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Feature #14701

If the object is not frozen, I want to be able to redefine the compound assignment operator.

Added by naitoh (Jun NAITOH) 5 months ago. Updated 5 months ago.

Status:
Rejected
Priority:
Normal
Assignee:
-
Target version:
-
[ruby-core:<unknown>]

Description

If the object is not frozen, I want to be able to redefine the compound assignment operator (e.g. +=, -=, *=, /=, ..etc ).

https://docs.ruby-lang.org/ja/latest/doc/spec=2foperator.html

  • Redefinable operator (method)
    |  ^  &  <=>  ==  ===  =~  >   >=  <   <=   <<  >>
    +  -  *  /    %   **   ~   +@  -@  []  []=  ` ! != !~
  • use case
> require 'numo/narray'
> a = Numo::Int32[5, 6]
=> Numo::Int32#shape=[2]
[5, 6]
> a.object_id
=> 70326927544920
> a += 1
=> Numo::Int32#shape=[2]
[6, 7]
> a.object_id
=> 70326927530540
> a.inplace + 1
=> Numo::Int32(view)#shape=[2]
[7, 8]
> a.object_id
=> 70326927530540

With Numo::NArray, using "inplace" instead of "+=" will update the same object so it will be faster.

I want to write "a += 1" instead of "a.inplace + 1".
However, Ruby can not redefine "+=".

History

#1 [ruby-core:86625] Updated by matz (Yukihiro Matsumoto) 5 months ago

  • Status changed from Open to Rejected

Use append instead of += for arrays. Changing the behavior of += would have too much compatibility problems from side-effect.

Matz.

#2 [ruby-core:86681] Updated by sonots (Naotoshi Seo) 5 months ago

Use append instead of += for arrays.

+= operation for NArray is totally different with append for ruby array.
What we want to do with += operation for NArray is to do element-wise addition like

narray([1, 2, 3]) += narray([1, 1, 1]) #=> narray([2, 3, 4])

Because the memory size of a NAarray can be large such as 1GB, we want to perform in-place operation without allocating a new NArray.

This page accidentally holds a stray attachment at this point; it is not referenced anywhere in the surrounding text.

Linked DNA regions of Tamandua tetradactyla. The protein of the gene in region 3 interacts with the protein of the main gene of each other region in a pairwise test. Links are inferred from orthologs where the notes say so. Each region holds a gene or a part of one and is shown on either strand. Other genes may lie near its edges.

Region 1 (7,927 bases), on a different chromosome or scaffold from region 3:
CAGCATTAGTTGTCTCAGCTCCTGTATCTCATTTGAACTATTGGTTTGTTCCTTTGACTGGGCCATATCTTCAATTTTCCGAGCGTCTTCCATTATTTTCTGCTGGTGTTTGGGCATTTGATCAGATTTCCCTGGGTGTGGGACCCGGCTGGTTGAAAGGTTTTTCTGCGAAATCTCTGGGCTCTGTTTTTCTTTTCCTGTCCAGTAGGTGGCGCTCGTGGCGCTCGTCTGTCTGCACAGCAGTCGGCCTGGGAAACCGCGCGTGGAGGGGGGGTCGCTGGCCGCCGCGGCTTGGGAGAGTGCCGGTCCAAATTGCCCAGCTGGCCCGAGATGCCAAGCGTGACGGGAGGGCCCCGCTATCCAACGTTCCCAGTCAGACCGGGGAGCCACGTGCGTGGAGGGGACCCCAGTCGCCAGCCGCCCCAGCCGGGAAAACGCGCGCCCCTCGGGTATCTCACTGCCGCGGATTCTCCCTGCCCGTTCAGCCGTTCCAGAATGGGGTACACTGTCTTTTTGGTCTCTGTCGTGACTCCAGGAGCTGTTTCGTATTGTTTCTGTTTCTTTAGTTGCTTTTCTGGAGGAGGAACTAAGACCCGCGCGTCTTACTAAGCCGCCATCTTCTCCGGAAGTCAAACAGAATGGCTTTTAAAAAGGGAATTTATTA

Changing the behavior of += would have too much compatibility problems from side-effect.

It is not necessary to change behavior of ruby default.
We just want to redefine += operator for a specific type of objects such as NArray. So, compatibility problems occur for only classes which redefine += operator newly.

#3 [ruby-core:86682] Updated by sonots (Naotoshi Seo) 5 months ago

ANOTHER IDEA:
How about allowing to redefine +! instead of += although it looks not intuitive for me, but it would be a ruby way.

#4 [ruby-core:86683] Updated by Eregon (Benoit Daloze) 5 months ago

I agree with matz.

Python's inplace operators sound like a fundamental design flaw to me,
because a += b is no longer a = a + b but sometimes something completely different and there is no way to differentiate at the source level.
Most notably, it means other variables pointing to the same NArray would get modified in place by +=, which seems highly unexpected.

So I would advise #add or #add! for such a use-case.
Users should be aware of the danger of modifying an object inplace, by using syntax exposing that mutability.

#5 [ruby-core:86686] Updated by masa16 (Masahiro Tanaka) 5 months ago

Former NArray had add! method, but it results in a confused result.

require 'narray'

a = NArray.int(2,2).indgen!